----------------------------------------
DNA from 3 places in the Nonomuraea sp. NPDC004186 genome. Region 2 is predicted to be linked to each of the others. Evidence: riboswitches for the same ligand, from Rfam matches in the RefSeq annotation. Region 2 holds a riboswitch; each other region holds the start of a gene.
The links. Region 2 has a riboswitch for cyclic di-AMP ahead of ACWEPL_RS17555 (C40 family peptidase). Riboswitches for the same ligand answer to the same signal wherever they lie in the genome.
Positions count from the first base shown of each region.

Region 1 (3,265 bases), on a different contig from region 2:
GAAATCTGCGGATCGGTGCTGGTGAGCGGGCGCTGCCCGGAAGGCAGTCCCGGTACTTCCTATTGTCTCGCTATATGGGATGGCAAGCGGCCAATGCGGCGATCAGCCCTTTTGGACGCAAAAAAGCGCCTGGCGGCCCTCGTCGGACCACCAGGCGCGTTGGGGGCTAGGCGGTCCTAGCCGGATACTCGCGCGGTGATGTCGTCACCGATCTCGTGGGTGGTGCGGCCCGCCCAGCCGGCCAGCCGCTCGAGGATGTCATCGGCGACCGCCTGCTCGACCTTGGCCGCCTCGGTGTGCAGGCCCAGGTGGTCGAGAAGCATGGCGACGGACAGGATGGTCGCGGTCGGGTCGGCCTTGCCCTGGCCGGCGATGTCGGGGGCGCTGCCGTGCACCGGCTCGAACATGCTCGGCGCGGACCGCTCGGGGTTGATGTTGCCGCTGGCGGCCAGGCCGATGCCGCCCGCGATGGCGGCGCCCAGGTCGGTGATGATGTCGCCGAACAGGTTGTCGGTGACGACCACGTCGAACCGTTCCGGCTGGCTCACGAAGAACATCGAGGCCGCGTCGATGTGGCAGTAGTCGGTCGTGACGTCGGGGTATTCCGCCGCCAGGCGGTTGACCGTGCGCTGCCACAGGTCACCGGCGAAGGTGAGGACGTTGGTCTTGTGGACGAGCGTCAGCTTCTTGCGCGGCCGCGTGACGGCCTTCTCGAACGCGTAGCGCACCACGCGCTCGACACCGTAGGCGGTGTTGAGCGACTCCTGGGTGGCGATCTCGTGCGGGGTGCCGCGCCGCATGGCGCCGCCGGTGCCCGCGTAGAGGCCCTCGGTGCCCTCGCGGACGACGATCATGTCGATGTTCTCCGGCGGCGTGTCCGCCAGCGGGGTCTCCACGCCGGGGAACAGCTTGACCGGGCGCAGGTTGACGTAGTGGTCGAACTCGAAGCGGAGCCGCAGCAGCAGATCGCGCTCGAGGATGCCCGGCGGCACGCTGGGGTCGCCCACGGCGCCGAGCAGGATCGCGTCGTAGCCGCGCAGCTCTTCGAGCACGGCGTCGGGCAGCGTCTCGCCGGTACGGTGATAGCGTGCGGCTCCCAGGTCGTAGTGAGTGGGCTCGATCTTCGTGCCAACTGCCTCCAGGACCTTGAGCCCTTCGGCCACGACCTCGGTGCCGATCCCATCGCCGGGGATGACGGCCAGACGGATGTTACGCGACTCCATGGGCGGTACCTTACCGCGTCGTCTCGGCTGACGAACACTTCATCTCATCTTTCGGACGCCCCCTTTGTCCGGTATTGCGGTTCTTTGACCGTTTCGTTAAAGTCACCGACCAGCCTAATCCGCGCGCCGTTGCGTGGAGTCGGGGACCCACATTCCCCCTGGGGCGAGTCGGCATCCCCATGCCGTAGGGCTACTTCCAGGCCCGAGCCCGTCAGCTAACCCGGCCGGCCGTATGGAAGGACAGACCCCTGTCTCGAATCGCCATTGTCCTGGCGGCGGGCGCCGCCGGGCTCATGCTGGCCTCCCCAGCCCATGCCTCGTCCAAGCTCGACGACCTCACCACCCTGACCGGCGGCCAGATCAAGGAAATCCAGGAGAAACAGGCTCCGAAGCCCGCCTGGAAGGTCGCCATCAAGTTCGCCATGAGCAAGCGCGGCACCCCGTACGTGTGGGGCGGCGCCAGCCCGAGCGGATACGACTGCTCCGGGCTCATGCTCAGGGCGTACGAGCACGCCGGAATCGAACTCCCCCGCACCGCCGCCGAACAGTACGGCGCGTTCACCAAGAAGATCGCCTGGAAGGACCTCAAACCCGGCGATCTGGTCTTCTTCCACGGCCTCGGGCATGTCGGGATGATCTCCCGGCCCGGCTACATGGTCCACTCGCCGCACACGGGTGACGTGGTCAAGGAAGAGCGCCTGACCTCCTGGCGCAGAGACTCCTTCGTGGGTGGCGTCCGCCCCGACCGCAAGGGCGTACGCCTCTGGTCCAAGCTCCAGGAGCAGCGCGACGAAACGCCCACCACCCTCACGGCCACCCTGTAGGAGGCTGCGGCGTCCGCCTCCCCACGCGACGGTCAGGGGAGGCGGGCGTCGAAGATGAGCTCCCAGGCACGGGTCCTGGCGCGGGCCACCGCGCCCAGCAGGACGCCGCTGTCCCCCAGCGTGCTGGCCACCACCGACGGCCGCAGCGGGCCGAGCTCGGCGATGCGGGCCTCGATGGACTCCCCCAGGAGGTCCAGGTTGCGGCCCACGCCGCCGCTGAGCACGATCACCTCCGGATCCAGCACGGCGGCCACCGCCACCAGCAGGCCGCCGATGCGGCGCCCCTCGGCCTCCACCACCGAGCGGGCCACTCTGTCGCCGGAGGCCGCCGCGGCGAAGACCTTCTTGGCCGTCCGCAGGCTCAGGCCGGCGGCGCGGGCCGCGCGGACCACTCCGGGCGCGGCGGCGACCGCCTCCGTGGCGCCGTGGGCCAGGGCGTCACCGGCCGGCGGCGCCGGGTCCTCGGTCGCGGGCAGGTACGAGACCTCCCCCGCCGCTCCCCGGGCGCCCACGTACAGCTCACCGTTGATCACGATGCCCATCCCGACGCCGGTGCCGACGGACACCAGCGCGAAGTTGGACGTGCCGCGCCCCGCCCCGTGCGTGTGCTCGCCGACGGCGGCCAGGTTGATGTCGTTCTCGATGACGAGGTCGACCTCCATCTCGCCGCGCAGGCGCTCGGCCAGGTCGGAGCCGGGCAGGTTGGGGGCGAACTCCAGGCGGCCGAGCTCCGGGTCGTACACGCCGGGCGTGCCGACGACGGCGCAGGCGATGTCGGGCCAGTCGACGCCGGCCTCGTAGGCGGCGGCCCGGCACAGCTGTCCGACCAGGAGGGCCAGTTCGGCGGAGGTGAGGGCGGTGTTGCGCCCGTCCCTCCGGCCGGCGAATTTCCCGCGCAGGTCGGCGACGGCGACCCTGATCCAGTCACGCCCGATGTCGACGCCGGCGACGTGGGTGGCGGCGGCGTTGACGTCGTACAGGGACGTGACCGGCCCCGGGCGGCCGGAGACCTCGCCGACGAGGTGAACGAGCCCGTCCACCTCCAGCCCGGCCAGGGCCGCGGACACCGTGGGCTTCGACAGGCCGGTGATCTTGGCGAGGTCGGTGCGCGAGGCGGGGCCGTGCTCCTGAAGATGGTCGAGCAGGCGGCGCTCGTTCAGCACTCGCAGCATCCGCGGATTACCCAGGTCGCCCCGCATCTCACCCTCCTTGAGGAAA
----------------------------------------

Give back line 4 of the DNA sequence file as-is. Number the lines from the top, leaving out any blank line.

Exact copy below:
Region 1 (3,265 bases), on a different contig from region 2: